Blanket bog forms on deep peat in areas with high levels of precipitation and low evapotranspiration, in Wales, these conditions occur mostly in the uplands of north and west Wales. Blanket bogs in the Welsh mountains lies over undulating as well as in wet hollows and often forms large scale mosaics with dry heath and acid grassland. The habitat is generally species-poor and typically dominated by bog mosses (Sphagnum spp.), ericoids such as Ling (Calluna vulgaris) and cross-leaved heath (Erica tetralix) and cotton grasses (Eriophrum spp.). The largest areas of blanket bog in Wales are in the Berwyn and Elenydd and Eryri mountain ranges, though the habitat can often be fragmented and degraded, particularly in Elenydd. At best, the habitat forms patterning that resembles the hummock and hollow complex of raised mires. However, large areas of blanket bog in Wales show signs of degradation with impoverished areas dominated by grasses. The main causes of degradation in the past have been drainage and burning to create better habitat for grazing, peat cutting for fuel and compost, and afforestation, though climate change also poses a threat if precipitation levels fall and warming occurs.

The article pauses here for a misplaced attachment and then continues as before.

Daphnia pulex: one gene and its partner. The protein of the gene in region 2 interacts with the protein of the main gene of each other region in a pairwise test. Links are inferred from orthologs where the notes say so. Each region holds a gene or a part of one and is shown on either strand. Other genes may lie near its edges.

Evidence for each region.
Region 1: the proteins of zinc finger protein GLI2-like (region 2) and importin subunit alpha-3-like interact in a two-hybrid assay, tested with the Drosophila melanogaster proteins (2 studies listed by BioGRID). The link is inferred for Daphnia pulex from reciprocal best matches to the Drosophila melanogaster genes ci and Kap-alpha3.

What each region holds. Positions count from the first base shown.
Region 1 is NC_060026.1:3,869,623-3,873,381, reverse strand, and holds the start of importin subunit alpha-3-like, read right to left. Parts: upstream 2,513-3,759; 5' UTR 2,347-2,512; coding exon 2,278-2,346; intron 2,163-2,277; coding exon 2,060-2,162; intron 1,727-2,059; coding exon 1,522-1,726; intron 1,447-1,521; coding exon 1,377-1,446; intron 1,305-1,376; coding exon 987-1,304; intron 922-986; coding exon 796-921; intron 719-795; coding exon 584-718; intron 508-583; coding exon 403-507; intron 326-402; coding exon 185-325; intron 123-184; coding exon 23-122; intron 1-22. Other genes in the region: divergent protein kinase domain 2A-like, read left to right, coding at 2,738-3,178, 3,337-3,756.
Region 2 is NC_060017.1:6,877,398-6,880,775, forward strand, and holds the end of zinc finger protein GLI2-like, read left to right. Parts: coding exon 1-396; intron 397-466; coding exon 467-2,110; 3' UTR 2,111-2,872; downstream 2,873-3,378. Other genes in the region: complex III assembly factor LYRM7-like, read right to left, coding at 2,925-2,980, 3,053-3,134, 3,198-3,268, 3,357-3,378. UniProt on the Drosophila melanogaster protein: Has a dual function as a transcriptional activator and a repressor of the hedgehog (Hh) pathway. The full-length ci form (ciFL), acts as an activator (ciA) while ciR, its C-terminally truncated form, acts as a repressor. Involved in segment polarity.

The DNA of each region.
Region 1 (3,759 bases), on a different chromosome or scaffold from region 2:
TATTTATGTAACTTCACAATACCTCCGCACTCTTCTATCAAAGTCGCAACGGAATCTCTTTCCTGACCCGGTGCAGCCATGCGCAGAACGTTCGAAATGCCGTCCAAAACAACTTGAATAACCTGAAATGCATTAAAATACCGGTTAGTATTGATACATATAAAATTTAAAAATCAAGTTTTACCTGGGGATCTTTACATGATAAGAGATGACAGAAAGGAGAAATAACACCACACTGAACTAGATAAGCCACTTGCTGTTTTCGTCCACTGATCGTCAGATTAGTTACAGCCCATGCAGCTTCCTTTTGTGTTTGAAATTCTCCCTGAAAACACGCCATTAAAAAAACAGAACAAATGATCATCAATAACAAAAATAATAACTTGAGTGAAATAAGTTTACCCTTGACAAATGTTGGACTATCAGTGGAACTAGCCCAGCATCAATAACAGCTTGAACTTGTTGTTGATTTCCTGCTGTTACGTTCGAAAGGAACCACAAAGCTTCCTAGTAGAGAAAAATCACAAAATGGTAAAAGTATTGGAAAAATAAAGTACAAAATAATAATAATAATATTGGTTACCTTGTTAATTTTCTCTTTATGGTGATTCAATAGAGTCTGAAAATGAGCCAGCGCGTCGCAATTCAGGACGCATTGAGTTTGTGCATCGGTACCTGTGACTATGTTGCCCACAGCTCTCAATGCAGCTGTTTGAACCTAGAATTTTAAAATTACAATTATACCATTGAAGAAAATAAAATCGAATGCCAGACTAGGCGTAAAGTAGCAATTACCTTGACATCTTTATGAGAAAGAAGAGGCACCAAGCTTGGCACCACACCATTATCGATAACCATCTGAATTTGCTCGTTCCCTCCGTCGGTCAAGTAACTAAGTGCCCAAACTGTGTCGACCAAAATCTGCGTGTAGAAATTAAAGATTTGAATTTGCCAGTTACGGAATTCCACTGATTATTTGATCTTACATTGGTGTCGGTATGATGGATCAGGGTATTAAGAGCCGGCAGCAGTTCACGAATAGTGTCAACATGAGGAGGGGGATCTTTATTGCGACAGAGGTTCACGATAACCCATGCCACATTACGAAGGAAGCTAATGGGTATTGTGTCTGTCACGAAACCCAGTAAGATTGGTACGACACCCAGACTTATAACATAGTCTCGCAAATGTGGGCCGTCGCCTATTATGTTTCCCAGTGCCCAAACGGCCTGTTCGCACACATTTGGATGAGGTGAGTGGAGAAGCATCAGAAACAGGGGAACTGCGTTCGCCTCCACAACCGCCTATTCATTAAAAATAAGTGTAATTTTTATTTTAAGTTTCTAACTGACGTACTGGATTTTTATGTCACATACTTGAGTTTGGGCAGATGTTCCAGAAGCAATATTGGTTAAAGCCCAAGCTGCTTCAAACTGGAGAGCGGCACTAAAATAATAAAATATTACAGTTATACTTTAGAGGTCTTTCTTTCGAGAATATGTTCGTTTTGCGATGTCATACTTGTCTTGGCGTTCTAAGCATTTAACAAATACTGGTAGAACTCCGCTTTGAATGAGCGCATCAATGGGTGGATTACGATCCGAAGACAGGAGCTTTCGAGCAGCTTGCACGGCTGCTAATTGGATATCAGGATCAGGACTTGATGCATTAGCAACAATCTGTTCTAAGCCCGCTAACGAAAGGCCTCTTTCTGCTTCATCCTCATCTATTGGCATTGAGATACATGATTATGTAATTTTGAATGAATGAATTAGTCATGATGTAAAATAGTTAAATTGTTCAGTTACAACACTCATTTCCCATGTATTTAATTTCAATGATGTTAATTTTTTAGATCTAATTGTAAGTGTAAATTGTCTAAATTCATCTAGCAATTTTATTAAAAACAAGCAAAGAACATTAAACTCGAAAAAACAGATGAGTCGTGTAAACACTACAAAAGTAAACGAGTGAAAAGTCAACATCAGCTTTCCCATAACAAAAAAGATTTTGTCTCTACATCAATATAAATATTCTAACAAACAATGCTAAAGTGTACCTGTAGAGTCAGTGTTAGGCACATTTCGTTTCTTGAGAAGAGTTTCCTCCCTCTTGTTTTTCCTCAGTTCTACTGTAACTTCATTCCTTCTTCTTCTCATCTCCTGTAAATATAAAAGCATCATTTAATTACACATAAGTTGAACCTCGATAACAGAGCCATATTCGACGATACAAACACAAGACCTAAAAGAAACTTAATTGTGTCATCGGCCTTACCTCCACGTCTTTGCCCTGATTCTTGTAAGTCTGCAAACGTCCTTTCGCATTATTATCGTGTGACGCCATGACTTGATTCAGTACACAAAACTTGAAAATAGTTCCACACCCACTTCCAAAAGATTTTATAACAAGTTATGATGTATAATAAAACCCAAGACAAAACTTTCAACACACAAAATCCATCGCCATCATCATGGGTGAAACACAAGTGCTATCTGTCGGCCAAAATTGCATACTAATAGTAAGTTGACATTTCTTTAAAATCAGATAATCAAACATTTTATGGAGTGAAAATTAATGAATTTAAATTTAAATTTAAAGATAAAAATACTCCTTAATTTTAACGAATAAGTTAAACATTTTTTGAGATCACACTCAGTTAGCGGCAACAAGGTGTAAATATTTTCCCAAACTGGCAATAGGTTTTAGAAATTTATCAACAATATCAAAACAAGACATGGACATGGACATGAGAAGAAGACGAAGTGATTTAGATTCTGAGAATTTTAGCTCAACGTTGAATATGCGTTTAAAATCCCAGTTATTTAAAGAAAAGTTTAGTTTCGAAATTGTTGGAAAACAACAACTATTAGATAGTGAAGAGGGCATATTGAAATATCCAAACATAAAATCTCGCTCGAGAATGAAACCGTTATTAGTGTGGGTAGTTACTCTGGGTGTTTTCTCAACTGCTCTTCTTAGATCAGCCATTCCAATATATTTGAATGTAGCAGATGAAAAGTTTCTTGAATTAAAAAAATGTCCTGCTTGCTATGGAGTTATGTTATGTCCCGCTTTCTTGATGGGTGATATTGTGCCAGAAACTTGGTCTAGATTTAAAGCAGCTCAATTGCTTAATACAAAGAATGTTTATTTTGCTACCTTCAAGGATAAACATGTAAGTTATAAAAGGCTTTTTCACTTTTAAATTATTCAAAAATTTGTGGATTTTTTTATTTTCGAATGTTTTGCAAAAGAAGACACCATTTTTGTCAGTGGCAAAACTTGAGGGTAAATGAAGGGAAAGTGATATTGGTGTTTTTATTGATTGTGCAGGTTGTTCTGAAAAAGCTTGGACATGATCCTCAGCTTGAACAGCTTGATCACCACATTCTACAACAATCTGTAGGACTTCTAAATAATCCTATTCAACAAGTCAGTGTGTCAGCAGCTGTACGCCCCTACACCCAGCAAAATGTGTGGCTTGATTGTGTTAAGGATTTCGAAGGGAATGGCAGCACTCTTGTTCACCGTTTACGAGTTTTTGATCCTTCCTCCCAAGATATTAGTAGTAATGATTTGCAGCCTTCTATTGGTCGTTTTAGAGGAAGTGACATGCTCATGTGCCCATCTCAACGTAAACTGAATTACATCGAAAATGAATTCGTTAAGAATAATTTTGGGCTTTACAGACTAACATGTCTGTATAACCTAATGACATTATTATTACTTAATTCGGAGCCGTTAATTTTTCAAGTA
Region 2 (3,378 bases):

Reference state 1 – Hummock and hollow
The main threats for blanket bogs in Wales are from burning, draining, overgrazing, global warming and atmospheric depositions. The blanket bog surface seen here appears to be intact and shows fews signs of modification through peat-cutting, drainage, overgrazing or burning. There is also some subtle local doming evident suggesting that peat growth is still happening.
Reference state 2 – Modified blanket bog
Many areas of blanket bog in Wales have been modified by a long history of burning, peat-cutting and overgrazing, but still support active peat-forming species. When considering the condition of blanket bogs in Wales, particularly like this area on the lower hills and mountains of Elenydd , we must also take the increasingly milder winters,…
Reference state 3 – Peat hags and active peat forming bog
Peat hags are evidence of erosion, either from burning or from water flow eroding downwards into the peat. The exposed area of bare peat associated with peat hags can indicate a problem if the area is extending and actively eroding. However, as seen in this image, areas of bare peat can be quickly colonised and…
Read more Reference state 3 – Peat hags and active peat forming bog